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Google’s vaunted brainteasers are gone. Once a staple of its hiring process, the company’s decided that the tactic just didn’t add much value to the challenge of evaluating candidates. Talking with the New York Times, Google’s Senior Vice President of People Operations Laszlo Bock said the teasers were “A complete waste of time. They don’t predict anything. They serve primarily to make the interviewer feel smart.” Google LogoHowever, one type of question that remains could be misconstrued as a brainteaser: Queries about market sizing and estimation continue to be fair game, says Gayle Laakman McDowell, once a Google hiring committee member and now CEO of CareerCup.com. “Estimation questions like ‘How much pizza is sold in a year in the U.S.?’ are not brainteasers, they’re problem-solving questions,” observes McDowell. Brainteasers, she says, are questions that cannot be logically deduced and rely on a trick of wording, context or similar factors. However, she notes, software engineers and others applying for technical roles are unlikely to encounter market sizing and estimation questions. “Software engineers are not asked about market sizing, but will be asked about algorithms and coding,” she says.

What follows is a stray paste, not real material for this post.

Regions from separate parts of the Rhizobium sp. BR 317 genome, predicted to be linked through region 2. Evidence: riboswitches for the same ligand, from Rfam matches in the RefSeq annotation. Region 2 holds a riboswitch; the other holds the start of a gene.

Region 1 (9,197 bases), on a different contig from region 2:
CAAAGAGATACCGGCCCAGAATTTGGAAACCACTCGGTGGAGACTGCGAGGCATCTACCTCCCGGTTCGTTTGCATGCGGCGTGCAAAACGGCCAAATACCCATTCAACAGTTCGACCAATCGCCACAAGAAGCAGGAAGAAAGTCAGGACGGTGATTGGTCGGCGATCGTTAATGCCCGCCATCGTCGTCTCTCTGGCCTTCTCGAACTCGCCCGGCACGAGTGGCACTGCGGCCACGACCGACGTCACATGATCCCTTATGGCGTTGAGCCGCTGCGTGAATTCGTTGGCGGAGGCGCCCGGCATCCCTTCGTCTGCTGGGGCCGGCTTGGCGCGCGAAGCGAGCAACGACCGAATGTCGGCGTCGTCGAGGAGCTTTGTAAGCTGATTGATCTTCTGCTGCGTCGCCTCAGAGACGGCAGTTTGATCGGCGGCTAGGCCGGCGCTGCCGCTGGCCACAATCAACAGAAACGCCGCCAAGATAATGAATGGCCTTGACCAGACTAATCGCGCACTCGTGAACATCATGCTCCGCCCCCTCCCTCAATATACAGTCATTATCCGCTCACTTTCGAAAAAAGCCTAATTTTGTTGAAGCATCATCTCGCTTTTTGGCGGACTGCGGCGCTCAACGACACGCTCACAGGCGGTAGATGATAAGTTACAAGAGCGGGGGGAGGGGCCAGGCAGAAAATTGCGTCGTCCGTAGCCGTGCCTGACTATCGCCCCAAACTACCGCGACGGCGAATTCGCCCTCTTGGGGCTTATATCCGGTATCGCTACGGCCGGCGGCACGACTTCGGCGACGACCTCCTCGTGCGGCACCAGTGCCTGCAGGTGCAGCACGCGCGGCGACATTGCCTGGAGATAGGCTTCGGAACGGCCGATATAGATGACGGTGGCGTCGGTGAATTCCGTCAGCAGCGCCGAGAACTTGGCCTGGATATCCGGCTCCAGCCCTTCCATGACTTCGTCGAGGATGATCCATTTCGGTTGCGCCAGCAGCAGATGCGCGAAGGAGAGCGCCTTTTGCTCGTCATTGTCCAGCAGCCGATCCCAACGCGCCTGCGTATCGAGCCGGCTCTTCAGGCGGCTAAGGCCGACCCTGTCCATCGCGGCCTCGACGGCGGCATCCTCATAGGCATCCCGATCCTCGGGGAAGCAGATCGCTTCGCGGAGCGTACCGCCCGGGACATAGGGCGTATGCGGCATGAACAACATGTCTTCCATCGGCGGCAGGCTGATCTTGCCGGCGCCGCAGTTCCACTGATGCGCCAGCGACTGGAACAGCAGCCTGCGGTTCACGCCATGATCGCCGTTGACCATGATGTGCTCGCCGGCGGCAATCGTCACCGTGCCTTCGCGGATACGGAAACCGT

How the Hiring Process Works

Each position at Google has a hiring committee attached to it. For example, software engineering jobs in Seattle are ultimately reviewed by a group of software engineers in that office. During the interview, candidates meet with other software engineers and potentially the hiring manager. The interviewers are free to ask any questions they like, except brainteasers and those on a list of questions that have been banned because they’re widely circulated, McDowell says. Still, a brainteaser may slip into an interview, since the company doesn’t clearly define what they are. One software engineer who interviewed with Google both recently and in 2000 said the interview format hasn’t changed very much. The difference, he says, is that interviews have become more efficient. “This interview lasted half a day and was with several people, whereas before it spanned several days,” says the engineer, who requested anonymity.

How Do You Behave?

What candidates are sure to run into at Google are behavioral interview questions -- the “tell-me-the-most-challenging-time you faced X” type of approach. McDowell advises candidates not to necessarily pick “the” most challenging experience. Instead, select one that was difficult but allows you to clearly define the impact you had in resolving the issue. It’s especially important to have an example that can be clearly explained without the need for a lot of context or explanation. “I’ve had candidates that went into so many details it overwhelmed me, or they failed to show that the results were compelling or their actions seemed too simple -- like their contribution was sending an email or creating a PowerPoint presentation,” McDowell says. One hopeful note: Software engineers and other technical job applicants may be relieved to hear that coding and algorithm tests and questions are given far more weight in the selection process than their responses to behavioral questions, McDowell says.